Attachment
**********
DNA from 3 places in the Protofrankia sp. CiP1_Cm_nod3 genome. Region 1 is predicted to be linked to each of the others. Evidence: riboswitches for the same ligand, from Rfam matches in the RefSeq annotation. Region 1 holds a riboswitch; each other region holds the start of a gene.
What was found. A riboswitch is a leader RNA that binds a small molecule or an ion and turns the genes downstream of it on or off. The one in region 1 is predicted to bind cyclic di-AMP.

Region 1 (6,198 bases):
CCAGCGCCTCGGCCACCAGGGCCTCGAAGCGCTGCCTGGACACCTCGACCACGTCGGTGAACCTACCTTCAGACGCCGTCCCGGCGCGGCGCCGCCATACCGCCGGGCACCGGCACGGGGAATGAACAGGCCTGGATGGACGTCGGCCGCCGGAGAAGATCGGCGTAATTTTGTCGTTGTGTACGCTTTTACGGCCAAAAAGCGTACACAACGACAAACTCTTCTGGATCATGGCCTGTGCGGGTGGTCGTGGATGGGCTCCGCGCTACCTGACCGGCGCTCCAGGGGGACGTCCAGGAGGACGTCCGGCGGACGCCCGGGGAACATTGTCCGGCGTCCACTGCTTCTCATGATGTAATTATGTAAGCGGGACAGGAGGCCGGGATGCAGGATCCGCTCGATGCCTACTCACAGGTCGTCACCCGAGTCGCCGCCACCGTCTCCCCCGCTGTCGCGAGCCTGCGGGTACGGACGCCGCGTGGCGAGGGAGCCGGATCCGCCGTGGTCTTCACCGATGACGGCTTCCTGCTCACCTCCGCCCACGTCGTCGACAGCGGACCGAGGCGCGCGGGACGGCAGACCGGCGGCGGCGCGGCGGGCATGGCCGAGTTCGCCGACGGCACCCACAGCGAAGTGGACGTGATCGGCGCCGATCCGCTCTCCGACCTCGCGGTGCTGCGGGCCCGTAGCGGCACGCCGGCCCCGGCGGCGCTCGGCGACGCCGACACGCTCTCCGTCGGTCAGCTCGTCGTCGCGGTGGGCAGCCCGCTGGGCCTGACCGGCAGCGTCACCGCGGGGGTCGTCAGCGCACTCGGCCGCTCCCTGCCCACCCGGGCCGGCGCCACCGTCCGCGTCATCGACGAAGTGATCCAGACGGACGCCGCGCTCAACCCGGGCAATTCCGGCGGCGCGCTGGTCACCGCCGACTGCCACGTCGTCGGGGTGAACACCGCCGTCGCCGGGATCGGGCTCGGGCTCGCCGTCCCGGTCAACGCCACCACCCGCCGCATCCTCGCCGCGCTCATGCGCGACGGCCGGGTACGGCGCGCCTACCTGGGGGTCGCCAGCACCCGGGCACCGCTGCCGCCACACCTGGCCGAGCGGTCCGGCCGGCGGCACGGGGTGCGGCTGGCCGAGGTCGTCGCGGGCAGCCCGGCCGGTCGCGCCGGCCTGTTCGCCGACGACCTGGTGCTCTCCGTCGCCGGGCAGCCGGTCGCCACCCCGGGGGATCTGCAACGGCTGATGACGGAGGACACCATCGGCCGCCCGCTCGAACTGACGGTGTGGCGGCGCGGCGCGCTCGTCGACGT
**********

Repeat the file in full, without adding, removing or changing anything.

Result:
DNA from 3 places in the Protofrankia sp. CiP1_Cm_nod3 genome. Region 1 is predicted to be linked to each of the others. Evidence: riboswitches for the same ligand, from Rfam matches in the RefSeq annotation. Region 1 holds a riboswitch; each other region holds the start of a gene.
What was found. A riboswitch is a leader RNA that binds a small molecule or an ion and turns the genes downstream of it on or off. The one in region 1 is predicted to bind cyclic di-AMP.

Region 1 (6,198 bases):
CCAGCGCCTCGGCCACCAGGGCCTCGAAGCGCTGCCTGGACACCTCGACCACGTCGGTGAACCTACCTTCAGACGCCGTCCCGGCGCGGCGCCGCCATACCGCCGGGCACCGGCACGGGGAATGAACAGGCCTGGATGGACGTCGGCCGCCGGAGAAGATCGGCGTAATTTTGTCGTTGTGTACGCTTTTACGGCCAAAAAGCGTACACAACGACAAACTCTTCTGGATCATGGCCTGTGCGGGTGGTCGTGGATGGGCTCCGCGCTACCTGACCGGCGCTCCAGGGGGACGTCCAGGAGGACGTCCGGCGGACGCCCGGGGAACATTGTCCGGCGTCCACTGCTTCTCATGATGTAATTATGTAAGCGGGACAGGAGGCCGGGATGCAGGATCCGCTCGATGCCTACTCACAGGTCGTCACCCGAGTCGCCGCCACCGTCTCCCCCGCTGTCGCGAGCCTGCGGGTACGGACGCCGCGTGGCGAGGGAGCCGGATCCGCCGTGGTCTTCACCGATGACGGCTTCCTGCTCACCTCCGCCCACGTCGTCGACAGCGGACCGAGGCGCGCGGGACGGCAGACCGGCGGCGGCGCGGCGGGCATGGCCGAGTTCGCCGACGGCACCCACAGCGAAGTGGACGTGATCGGCGCCGATCCGCTCTCCGACCTCGCGGTGCTGCGGGCCCGTAGCGGCACGCCGGCCCCGGCGGCGCTCGGCGACGCCGACACGCTCTCCGTCGGTCAGCTCGTCGTCGCGGTGGGCAGCCCGCTGGGCCTGACCGGCAGCGTCACCGCGGGGGTCGTCAGCGCACTCGGCCGCTCCCTGCCCACCCGGGCCGGCGCCACCGTCCGCGTCATCGACGAAGTGATCCAGACGGACGCCGCGCTCAACCCGGGCAATTCCGGCGGCGCGCTGGTCACCGCCGACTGCCACGTCGTCGGGGTGAACACCGCCGTCGCCGGGATCGGGCTCGGGCTCGCCGTCCCGGTCAACGCCACCACCCGCCGCATCCTCGCCGCGCTCATGCGCGACGGCCGGGTACGGCGCGCCTACCTGGGGGTCGCCAGCACCCGGGCACCGCTGCCGCCACACCTGGCCGAGCGGTCCGGCCGGCGGCACGGGGTGCGGCTGGCCGAGGTCGTCGCGGGCAGCCCGGCCGGTCGCGCCGGCCTGTTCGCCGACGACCTGGTGCTCTCCGTCGCCGGGCAGCCGGTCGCCACCCCGGGGGATCTGCAACGGCTGATGACGGAGGACACCATCGGCCGCCCGCTCGAACTGACGGTGTGGCGGCGCGGCGCGCTCGTCGACGT